hobbo e2
3 891 2 England
31 May 2011 7:53AM
This is one amazing coincidence.............during the past 7 weeks I had been told that I might have the untreatable ...Age-Related Macular-Degeneration.....a progressive and total failure of the central vision:

Last Wednesday I saw the eye specialist who was all ready to inject my eyes with a very expensive drug that might inhibit it for a time........before he carried out the procedure he checked my eye-scans again, took another very long look at my retina's through his ophthalmic microscope?.................. then calmly announced that I hadn't got AMD but............Epiretinal-membrane-Peel, a serious condition but one that is operable and is related to your condition:

See here:

http://www.goodhope.org.uk/departments/eyedept/ermpeel.htm

Both AMD and EMP have the same effect on the vision................on looking at a grid, a straight line or a line of print it appears bent or distorted.....................I can cope with this knowing that it is operable:

I see this wonderful specialist in a year unless I see a sudden change in my vision.............................ah well....just two cataracts to get rid of now:

A message to ALL of you......................get your eyes checked annually............make a note of any changes for the worse...........don't delay in getting any treatment:

I hated wearing sunglasses..................now I wish I had...............Ultra-violet light and very bright sun can cause all of thes conditions.................I am wondering if we....older computer users have been affected by looking at bright monitors?

I could have hugged that specialist when he told me I wasn't going to go blind:

Hobbo
brian1208 e2
11 10.6k 12 United Kingdom
31 May 2011 9:20AM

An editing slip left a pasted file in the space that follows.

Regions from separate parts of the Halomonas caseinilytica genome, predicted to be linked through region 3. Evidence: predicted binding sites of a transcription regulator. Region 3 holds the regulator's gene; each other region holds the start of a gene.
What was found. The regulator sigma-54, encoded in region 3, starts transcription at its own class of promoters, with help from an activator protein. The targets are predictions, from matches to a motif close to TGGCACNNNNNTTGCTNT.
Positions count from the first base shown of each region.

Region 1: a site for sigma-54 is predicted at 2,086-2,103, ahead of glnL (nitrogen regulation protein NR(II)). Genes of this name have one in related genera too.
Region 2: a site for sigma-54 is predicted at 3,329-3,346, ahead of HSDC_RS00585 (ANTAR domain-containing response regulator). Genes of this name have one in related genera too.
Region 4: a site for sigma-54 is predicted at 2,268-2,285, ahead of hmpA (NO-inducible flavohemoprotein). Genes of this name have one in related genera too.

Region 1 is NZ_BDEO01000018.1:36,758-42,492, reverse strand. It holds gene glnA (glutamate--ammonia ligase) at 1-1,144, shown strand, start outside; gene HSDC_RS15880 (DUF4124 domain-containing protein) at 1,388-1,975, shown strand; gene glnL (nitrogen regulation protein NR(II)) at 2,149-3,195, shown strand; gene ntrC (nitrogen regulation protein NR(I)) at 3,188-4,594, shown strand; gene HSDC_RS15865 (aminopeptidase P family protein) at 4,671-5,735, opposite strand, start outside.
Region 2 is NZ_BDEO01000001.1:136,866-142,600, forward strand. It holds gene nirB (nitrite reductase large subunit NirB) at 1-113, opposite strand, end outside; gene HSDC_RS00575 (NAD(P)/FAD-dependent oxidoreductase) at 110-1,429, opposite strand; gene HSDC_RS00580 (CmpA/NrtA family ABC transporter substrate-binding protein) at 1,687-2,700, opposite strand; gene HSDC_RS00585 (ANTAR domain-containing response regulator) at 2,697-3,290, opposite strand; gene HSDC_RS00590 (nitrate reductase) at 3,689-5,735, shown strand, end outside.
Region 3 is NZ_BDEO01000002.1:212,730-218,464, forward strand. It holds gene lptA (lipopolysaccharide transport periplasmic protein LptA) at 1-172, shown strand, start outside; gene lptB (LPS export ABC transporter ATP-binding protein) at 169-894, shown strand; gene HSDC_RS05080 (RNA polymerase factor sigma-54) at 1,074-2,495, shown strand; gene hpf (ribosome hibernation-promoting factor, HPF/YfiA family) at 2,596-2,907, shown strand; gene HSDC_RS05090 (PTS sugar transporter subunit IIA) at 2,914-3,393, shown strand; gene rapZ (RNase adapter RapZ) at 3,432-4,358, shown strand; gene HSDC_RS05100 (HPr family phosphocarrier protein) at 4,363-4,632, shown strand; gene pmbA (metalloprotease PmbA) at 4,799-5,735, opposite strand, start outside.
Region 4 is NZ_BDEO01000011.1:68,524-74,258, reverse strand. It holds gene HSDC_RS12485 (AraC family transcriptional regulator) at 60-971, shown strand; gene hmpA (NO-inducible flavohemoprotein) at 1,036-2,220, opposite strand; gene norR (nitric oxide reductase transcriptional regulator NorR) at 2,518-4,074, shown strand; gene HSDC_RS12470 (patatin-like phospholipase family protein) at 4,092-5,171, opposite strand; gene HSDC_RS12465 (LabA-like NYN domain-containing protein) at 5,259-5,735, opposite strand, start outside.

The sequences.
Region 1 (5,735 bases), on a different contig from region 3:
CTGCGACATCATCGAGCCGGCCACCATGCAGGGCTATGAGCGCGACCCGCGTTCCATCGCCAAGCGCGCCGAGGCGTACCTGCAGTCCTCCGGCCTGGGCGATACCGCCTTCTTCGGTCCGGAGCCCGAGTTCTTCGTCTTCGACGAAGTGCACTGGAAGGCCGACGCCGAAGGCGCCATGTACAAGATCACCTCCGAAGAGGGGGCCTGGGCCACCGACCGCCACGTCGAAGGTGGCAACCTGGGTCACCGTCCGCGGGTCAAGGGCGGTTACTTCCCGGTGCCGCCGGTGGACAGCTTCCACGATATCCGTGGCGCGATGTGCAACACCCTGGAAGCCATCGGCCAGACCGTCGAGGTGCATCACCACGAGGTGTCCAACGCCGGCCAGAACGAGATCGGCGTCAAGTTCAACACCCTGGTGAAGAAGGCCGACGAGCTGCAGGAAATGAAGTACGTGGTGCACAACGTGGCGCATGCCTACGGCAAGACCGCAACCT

Quote:I could have hugged that specialist when he told me I wasn't going to go blind

wonderful news and I agree about the need for regular checks, particularly for us more "Mature" specimens Smile Any "problem" like this really does make one realise how critical our sight is. (I lost my sense of smell in a childhood accident and can live happily wothout that but the thought of losing my sight is terrifying)
Coleslaw e2
9 13.4k 28 Wales
31 May 2011 9:39AM
Very sorry to hear all those problems.
I can't imagine how scary that is.
Just show how we shouldn't take things for granted.
adrian_w e2
7 3.4k 4 Scotland
31 May 2011 11:36AM

Quote:This has led me to wonder whether any other EPZers have suffered PVD and subsequent floaters and whether this affects their photography or any other aspect of life. Maybe we should set up a group


I had exactly the same problem in my right eye last year, the optician told me basically there's nothing they can do to improve it. It didn't cause me irritation when photographing as I use my left eye (!) in the viewfinder, but it was annoying watching TV or using the computer. I slowly got used to it & suddenly realised a few months ago that the floaters had disappeared. I'm currently clear but there's no guarantee that will last; just another sign of increasing decrepitude.
peterjones 12 4.0k 1 United Kingdom
31 May 2011 11:44AM